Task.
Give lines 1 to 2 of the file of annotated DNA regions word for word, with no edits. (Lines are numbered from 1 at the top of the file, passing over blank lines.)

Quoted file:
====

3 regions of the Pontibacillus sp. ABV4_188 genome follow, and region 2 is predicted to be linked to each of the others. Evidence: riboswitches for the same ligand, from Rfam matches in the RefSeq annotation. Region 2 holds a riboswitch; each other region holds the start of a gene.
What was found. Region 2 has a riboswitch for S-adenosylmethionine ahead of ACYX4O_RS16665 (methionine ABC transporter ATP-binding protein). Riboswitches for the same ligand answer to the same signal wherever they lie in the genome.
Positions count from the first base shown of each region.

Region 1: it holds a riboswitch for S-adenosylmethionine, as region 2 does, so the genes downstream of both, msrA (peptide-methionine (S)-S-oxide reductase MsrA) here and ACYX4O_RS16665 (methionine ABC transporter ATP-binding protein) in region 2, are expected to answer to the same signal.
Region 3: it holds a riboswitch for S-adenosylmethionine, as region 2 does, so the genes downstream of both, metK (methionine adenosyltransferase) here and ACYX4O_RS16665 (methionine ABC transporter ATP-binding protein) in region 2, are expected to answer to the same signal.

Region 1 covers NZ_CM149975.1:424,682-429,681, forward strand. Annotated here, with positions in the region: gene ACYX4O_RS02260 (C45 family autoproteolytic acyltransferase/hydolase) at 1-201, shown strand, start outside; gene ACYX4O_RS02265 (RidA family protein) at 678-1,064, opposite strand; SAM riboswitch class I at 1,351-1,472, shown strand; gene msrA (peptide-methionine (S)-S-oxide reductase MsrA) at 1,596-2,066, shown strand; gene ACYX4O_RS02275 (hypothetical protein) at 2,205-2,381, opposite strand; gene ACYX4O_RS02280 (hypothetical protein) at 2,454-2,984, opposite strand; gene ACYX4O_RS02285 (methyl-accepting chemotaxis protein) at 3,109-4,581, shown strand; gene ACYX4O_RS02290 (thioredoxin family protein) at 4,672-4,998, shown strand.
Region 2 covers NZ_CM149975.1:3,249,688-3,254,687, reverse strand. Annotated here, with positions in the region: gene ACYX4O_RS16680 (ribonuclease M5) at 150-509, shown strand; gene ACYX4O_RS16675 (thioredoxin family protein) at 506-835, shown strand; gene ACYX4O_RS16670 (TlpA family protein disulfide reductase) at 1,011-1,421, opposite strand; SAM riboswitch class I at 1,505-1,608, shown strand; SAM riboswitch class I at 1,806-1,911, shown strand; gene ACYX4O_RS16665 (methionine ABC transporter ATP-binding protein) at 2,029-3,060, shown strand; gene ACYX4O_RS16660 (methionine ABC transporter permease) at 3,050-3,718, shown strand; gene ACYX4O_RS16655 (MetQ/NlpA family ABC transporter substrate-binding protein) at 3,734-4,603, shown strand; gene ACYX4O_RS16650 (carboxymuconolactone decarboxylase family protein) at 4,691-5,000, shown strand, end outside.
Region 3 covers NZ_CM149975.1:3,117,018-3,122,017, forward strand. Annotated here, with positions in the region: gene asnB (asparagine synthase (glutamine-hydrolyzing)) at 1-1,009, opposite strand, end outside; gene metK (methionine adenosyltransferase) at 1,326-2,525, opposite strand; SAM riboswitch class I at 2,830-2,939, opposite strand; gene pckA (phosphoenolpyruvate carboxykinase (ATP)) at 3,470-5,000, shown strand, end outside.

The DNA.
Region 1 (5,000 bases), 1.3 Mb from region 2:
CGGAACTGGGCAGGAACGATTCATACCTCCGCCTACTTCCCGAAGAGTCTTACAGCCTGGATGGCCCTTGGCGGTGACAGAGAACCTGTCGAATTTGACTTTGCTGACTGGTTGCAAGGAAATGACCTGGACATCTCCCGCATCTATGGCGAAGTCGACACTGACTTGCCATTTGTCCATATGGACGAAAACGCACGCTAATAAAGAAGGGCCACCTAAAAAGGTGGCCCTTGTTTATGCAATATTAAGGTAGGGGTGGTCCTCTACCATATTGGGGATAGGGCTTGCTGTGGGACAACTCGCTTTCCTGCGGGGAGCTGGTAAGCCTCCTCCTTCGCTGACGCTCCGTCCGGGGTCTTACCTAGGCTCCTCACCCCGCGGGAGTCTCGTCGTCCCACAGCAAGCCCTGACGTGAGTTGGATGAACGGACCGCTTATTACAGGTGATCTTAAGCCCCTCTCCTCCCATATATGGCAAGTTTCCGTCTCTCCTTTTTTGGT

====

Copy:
3 regions of the Pontibacillus sp. ABV4_188 genome follow, and region 2 is predicted to be linked to each of the others. Evidence: riboswitches for the same ligand, from Rfam matches in the RefSeq annotation. Region 2 holds a riboswitch; each other region holds the start of a gene.
What was found. Region 2 has a riboswitch for S-adenosylmethionine ahead of ACYX4O_RS16665 (methionine ABC transporter ATP-binding protein). Riboswitches for the same ligand answer to the same signal wherever they lie in the genome.